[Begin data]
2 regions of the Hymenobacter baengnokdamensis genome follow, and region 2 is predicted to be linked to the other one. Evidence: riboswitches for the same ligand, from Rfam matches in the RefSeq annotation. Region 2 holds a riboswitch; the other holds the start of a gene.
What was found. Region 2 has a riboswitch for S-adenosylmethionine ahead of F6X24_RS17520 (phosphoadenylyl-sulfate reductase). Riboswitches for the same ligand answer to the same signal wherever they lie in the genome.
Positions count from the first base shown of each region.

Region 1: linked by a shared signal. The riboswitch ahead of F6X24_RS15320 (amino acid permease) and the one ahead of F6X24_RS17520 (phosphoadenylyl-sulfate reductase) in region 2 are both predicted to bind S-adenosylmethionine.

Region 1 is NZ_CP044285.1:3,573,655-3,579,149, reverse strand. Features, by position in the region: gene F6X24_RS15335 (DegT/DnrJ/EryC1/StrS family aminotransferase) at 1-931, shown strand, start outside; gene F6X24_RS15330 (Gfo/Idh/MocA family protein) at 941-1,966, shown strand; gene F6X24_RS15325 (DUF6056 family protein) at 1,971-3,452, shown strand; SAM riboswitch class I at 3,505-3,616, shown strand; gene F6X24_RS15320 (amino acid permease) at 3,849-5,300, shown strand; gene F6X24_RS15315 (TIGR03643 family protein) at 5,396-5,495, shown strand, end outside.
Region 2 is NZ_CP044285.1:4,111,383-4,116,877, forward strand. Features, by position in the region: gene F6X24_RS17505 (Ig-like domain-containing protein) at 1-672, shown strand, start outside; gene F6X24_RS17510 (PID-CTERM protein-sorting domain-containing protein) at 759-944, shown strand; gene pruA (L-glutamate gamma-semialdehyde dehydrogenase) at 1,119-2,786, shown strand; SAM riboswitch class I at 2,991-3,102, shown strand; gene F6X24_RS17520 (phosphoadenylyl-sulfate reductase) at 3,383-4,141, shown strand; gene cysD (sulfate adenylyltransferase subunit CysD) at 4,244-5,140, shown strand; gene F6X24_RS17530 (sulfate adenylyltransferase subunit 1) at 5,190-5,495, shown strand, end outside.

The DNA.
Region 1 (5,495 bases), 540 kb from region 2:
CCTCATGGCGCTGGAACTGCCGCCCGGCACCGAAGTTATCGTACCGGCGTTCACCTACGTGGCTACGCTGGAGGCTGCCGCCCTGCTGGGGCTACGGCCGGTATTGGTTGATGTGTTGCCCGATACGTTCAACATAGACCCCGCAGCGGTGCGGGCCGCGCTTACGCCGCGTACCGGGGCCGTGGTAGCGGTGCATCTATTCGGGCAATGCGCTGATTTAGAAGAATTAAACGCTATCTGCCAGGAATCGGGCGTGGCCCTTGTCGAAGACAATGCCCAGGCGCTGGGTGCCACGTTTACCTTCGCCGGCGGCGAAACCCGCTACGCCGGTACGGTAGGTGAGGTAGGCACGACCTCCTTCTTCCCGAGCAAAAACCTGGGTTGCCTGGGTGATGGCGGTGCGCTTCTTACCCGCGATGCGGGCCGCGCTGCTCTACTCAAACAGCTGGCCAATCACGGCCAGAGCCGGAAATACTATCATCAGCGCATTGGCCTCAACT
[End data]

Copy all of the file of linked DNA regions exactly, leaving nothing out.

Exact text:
2 regions of the Hymenobacter baengnokdamensis genome follow, and region 2 is predicted to be linked to the other one. Evidence: riboswitches for the same ligand, from Rfam matches in the RefSeq annotation. Region 2 holds a riboswitch; the other holds the start of a gene.
What was found. Region 2 has a riboswitch for S-adenosylmethionine ahead of F6X24_RS17520 (phosphoadenylyl-sulfate reductase). Riboswitches for the same ligand answer to the same signal wherever they lie in the genome.
Positions count from the first base shown of each region.

Region 1: linked by a shared signal. The riboswitch ahead of F6X24_RS15320 (amino acid permease) and the one ahead of F6X24_RS17520 (phosphoadenylyl-sulfate reductase) in region 2 are both predicted to bind S-adenosylmethionine.

Region 1 is NZ_CP044285.1:3,573,655-3,579,149, reverse strand. Features, by position in the region: gene F6X24_RS15335 (DegT/DnrJ/EryC1/StrS family aminotransferase) at 1-931, shown strand, start outside; gene F6X24_RS15330 (Gfo/Idh/MocA family protein) at 941-1,966, shown strand; gene F6X24_RS15325 (DUF6056 family protein) at 1,971-3,452, shown strand; SAM riboswitch class I at 3,505-3,616, shown strand; gene F6X24_RS15320 (amino acid permease) at 3,849-5,300, shown strand; gene F6X24_RS15315 (TIGR03643 family protein) at 5,396-5,495, shown strand, end outside.
Region 2 is NZ_CP044285.1:4,111,383-4,116,877, forward strand. Features, by position in the region: gene F6X24_RS17505 (Ig-like domain-containing protein) at 1-672, shown strand, start outside; gene F6X24_RS17510 (PID-CTERM protein-sorting domain-containing protein) at 759-944, shown strand; gene pruA (L-glutamate gamma-semialdehyde dehydrogenase) at 1,119-2,786, shown strand; SAM riboswitch class I at 2,991-3,102, shown strand; gene F6X24_RS17520 (phosphoadenylyl-sulfate reductase) at 3,383-4,141, shown strand; gene cysD (sulfate adenylyltransferase subunit CysD) at 4,244-5,140, shown strand; gene F6X24_RS17530 (sulfate adenylyltransferase subunit 1) at 5,190-5,495, shown strand, end outside.

The DNA.
Region 1 (5,495 bases), 540 kb from region 2:
CCTCATGGCGCTGGAACTGCCGCCCGGCACCGAAGTTATCGTACCGGCGTTCACCTACGTGGCTACGCTGGAGGCTGCCGCCCTGCTGGGGCTACGGCCGGTATTGGTTGATGTGTTGCCCGATACGTTCAACATAGACCCCGCAGCGGTGCGGGCCGCGCTTACGCCGCGTACCGGGGCCGTGGTAGCGGTGCATCTATTCGGGCAATGCGCTGATTTAGAAGAATTAAACGCTATCTGCCAGGAATCGGGCGTGGCCCTTGTCGAAGACAATGCCCAGGCGCTGGGTGCCACGTTTACCTTCGCCGGCGGCGAAACCCGCTACGCCGGTACGGTAGGTGAGGTAGGCACGACCTCCTTCTTCCCGAGCAAAAACCTGGGTTGCCTGGGTGATGGCGGTGCGCTTCTTACCCGCGATGCGGGCCGCGCTGCTCTACTCAAACAGCTGGCCAATCACGGCCAGAGCCGGAAATACTATCATCAGCGCATTGGCCTCAACT